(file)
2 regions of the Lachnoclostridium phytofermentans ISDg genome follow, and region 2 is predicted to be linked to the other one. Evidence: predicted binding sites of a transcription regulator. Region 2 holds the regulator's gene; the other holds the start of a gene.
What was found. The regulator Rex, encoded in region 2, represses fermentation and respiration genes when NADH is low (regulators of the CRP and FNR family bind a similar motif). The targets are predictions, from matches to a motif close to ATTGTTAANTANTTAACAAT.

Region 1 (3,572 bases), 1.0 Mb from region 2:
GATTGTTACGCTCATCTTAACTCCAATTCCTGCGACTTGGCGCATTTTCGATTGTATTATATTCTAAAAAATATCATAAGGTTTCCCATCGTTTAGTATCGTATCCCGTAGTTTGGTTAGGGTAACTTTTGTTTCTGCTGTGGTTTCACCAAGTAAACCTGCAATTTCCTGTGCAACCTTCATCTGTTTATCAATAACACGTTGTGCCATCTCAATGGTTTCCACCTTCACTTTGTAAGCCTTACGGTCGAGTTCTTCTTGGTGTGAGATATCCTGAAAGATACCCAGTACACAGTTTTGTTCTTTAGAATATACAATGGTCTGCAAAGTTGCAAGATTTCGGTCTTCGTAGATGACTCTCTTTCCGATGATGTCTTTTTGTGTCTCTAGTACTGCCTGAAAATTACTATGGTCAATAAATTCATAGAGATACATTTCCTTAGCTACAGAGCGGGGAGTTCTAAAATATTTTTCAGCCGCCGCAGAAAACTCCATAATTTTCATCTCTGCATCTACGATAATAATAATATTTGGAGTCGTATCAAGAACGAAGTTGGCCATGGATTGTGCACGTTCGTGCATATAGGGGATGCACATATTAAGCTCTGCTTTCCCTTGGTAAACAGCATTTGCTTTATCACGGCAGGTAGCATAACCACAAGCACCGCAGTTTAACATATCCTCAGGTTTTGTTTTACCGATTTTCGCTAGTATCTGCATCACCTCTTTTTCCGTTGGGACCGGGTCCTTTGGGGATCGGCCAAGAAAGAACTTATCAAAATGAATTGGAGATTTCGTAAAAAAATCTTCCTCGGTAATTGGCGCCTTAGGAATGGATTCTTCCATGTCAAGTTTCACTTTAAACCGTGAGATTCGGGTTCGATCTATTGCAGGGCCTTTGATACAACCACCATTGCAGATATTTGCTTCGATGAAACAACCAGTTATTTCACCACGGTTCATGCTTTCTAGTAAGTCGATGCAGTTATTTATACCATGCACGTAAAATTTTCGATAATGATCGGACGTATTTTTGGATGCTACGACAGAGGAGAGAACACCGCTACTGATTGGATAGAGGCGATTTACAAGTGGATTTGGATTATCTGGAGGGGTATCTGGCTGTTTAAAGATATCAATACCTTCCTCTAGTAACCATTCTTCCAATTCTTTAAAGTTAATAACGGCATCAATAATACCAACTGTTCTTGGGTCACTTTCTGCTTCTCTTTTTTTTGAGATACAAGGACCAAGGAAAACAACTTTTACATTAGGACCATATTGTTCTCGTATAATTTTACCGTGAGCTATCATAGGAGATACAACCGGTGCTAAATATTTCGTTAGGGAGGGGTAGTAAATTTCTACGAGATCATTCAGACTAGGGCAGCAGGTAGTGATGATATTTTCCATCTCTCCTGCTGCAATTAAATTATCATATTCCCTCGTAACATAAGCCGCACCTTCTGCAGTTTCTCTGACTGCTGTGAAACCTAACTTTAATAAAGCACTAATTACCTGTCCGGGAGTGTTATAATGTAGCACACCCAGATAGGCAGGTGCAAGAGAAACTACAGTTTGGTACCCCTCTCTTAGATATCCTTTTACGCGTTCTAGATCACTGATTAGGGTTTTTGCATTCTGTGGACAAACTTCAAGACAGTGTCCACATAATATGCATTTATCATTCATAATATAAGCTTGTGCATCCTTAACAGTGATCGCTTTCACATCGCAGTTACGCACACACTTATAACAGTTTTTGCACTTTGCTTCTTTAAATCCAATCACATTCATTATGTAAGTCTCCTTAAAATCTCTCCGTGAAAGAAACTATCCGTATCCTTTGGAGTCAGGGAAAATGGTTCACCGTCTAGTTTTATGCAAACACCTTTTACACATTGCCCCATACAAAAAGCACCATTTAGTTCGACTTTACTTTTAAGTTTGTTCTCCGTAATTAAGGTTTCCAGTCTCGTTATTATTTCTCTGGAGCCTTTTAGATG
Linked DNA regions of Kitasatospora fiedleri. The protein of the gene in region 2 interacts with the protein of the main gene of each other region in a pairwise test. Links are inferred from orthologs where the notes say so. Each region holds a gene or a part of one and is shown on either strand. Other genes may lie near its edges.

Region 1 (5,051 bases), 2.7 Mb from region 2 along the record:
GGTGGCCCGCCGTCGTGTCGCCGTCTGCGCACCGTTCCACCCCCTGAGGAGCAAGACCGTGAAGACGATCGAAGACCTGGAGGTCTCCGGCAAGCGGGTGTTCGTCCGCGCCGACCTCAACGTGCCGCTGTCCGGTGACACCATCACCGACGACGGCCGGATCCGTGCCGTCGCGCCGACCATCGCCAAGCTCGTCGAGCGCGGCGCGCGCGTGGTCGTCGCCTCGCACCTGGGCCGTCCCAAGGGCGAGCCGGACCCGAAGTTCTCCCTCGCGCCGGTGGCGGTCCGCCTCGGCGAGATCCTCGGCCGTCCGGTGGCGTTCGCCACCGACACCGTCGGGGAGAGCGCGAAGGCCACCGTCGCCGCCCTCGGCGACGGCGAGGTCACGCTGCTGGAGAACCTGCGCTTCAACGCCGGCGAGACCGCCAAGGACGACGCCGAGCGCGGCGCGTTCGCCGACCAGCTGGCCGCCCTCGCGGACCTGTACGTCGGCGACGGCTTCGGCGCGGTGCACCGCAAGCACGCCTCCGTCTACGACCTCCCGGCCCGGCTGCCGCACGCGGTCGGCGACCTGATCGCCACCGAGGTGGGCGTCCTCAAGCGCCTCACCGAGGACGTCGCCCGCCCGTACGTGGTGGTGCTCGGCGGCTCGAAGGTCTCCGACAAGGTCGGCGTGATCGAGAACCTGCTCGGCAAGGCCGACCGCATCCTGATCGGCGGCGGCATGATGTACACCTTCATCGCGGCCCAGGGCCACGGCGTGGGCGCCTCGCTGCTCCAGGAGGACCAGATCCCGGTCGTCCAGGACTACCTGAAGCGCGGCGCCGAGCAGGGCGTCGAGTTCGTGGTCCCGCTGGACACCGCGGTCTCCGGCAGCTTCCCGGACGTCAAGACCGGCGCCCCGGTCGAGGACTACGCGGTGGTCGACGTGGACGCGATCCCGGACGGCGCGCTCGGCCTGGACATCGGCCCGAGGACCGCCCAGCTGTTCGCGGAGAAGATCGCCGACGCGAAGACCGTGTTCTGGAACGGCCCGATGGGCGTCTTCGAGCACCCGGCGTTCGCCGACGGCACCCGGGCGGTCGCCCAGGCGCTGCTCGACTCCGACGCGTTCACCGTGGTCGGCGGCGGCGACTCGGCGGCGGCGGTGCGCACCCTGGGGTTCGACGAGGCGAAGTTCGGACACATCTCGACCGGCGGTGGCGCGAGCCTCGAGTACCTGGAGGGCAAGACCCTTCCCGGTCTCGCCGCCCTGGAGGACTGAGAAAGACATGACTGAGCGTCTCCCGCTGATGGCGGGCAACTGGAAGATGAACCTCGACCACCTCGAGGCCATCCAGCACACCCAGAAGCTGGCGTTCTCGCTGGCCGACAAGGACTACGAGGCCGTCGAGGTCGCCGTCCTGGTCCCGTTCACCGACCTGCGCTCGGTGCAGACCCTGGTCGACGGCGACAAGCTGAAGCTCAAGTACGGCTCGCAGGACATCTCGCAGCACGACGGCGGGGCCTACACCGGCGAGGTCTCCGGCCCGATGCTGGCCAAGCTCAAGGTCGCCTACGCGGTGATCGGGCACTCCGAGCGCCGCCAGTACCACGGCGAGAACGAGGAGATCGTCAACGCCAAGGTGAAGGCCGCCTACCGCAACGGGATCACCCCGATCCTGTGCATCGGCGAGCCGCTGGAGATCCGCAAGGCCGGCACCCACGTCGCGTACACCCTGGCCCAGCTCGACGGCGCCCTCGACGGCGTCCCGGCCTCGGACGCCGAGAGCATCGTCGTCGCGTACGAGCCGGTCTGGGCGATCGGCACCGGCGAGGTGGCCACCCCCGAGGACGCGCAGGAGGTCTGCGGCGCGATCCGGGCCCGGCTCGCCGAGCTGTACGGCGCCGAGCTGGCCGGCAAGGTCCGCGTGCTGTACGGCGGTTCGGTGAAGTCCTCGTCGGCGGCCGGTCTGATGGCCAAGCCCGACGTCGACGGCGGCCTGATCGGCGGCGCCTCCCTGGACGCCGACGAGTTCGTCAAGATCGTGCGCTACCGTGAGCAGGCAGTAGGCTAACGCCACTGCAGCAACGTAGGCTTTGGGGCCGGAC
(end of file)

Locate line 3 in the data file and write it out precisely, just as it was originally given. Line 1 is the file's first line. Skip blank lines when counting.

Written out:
Region 1 (3,572 bases), 1.0 Mb from region 2: